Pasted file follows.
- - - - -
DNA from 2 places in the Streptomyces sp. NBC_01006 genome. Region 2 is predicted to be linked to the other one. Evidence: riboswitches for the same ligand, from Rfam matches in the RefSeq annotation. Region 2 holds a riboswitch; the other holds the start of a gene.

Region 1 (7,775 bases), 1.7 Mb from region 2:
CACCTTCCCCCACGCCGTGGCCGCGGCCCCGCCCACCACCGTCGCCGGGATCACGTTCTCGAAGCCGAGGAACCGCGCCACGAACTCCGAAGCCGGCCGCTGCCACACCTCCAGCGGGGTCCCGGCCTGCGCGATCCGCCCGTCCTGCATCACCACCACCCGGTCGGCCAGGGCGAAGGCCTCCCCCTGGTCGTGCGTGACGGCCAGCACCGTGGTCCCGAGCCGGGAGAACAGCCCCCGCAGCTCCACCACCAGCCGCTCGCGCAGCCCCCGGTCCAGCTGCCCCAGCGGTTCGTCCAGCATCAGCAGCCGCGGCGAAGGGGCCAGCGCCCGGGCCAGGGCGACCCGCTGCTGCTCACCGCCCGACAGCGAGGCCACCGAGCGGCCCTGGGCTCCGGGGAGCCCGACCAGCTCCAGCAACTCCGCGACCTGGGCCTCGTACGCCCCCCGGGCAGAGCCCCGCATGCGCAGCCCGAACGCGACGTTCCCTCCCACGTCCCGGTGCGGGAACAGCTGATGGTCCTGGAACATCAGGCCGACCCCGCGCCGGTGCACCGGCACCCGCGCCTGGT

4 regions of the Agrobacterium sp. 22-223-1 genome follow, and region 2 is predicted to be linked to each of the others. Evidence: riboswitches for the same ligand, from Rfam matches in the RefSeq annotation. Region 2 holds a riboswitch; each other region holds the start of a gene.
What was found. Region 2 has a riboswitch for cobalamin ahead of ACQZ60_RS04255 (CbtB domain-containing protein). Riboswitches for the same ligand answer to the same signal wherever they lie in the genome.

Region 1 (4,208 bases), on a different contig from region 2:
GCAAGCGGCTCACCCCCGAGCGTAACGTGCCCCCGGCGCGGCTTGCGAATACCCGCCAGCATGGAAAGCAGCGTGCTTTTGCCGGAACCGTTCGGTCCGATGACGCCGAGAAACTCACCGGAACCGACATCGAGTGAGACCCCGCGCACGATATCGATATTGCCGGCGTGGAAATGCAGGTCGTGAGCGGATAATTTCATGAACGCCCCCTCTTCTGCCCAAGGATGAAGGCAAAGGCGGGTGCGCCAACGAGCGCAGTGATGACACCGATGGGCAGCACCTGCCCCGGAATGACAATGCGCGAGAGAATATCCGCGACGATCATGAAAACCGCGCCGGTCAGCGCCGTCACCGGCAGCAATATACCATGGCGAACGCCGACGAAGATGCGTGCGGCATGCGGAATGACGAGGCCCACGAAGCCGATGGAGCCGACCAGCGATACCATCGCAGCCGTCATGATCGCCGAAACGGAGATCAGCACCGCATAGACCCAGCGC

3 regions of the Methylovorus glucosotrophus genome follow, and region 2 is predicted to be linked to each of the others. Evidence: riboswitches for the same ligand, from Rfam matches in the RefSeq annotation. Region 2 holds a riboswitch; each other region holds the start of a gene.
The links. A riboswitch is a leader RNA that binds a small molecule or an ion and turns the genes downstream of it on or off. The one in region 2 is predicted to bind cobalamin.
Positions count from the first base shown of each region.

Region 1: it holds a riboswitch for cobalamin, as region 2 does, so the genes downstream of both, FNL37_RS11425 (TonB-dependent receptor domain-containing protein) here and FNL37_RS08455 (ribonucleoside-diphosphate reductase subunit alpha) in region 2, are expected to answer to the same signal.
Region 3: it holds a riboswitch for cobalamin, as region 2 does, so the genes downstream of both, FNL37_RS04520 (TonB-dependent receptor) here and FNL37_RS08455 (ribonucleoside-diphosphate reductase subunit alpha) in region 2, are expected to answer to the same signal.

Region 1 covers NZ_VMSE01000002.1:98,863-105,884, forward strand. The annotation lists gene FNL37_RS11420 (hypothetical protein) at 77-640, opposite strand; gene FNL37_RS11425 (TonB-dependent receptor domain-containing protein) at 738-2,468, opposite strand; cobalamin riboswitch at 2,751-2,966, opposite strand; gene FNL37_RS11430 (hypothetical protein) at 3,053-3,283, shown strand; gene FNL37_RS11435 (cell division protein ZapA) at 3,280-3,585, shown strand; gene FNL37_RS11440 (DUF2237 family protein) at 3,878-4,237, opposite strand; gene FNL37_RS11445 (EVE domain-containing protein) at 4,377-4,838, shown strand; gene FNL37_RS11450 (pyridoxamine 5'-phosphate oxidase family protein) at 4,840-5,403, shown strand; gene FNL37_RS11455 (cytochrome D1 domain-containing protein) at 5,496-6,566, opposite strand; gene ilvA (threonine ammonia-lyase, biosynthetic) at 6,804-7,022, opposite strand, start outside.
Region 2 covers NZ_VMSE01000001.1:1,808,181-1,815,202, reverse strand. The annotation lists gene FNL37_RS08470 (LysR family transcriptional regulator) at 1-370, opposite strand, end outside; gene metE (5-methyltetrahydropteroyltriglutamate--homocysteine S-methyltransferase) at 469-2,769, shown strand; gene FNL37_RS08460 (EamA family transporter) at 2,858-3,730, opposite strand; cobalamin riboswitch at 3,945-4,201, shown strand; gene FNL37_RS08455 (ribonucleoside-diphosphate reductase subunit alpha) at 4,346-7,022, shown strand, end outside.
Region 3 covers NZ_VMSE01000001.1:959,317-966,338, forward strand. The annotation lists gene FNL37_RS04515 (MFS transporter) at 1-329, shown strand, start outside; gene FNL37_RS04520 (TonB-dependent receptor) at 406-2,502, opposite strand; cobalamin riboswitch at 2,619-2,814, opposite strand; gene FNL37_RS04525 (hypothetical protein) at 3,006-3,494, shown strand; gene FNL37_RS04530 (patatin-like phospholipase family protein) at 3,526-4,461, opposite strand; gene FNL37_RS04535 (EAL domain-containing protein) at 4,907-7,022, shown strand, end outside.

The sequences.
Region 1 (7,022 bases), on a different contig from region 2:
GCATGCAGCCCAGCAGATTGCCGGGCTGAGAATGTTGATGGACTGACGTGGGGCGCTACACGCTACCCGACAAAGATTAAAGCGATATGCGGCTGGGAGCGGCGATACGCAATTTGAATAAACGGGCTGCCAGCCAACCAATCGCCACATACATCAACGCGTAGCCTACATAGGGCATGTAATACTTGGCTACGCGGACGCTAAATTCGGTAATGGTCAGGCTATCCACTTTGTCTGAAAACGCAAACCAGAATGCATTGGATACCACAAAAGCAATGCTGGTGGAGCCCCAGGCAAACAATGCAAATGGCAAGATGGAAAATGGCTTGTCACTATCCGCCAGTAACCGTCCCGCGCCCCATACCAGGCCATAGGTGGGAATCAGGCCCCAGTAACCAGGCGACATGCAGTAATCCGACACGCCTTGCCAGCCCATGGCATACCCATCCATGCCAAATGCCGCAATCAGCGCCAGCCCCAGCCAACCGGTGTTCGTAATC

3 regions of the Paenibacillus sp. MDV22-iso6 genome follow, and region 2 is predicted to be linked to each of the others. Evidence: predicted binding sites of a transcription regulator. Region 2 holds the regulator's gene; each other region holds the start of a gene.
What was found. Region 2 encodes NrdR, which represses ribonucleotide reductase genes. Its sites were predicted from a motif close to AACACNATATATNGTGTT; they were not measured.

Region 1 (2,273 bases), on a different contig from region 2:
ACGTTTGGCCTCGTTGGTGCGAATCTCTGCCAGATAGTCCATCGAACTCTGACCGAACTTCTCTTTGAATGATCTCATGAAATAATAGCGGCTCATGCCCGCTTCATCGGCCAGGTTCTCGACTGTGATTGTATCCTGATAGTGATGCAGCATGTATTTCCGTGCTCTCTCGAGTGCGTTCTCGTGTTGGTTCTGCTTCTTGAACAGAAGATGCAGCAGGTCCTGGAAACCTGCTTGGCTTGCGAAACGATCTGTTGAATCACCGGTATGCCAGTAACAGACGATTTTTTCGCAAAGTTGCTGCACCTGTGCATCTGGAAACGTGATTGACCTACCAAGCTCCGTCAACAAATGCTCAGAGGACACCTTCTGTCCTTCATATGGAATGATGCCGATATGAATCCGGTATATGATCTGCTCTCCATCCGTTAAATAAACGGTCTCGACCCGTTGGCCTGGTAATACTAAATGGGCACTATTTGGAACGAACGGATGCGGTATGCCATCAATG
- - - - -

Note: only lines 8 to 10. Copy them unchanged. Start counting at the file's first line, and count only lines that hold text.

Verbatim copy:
3 regions of the Methylovorus glucosotrophus genome follow, and region 2 is predicted to be linked to each of the others. Evidence: riboswitches for the same ligand, from Rfam matches in the RefSeq annotation. Region 2 holds a riboswitch; each other region holds the start of a gene.
The links. A riboswitch is a leader RNA that binds a small molecule or an ion and turns the genes downstream of it on or off. The one in region 2 is predicted to bind cobalamin.
Positions count from the first base shown of each region.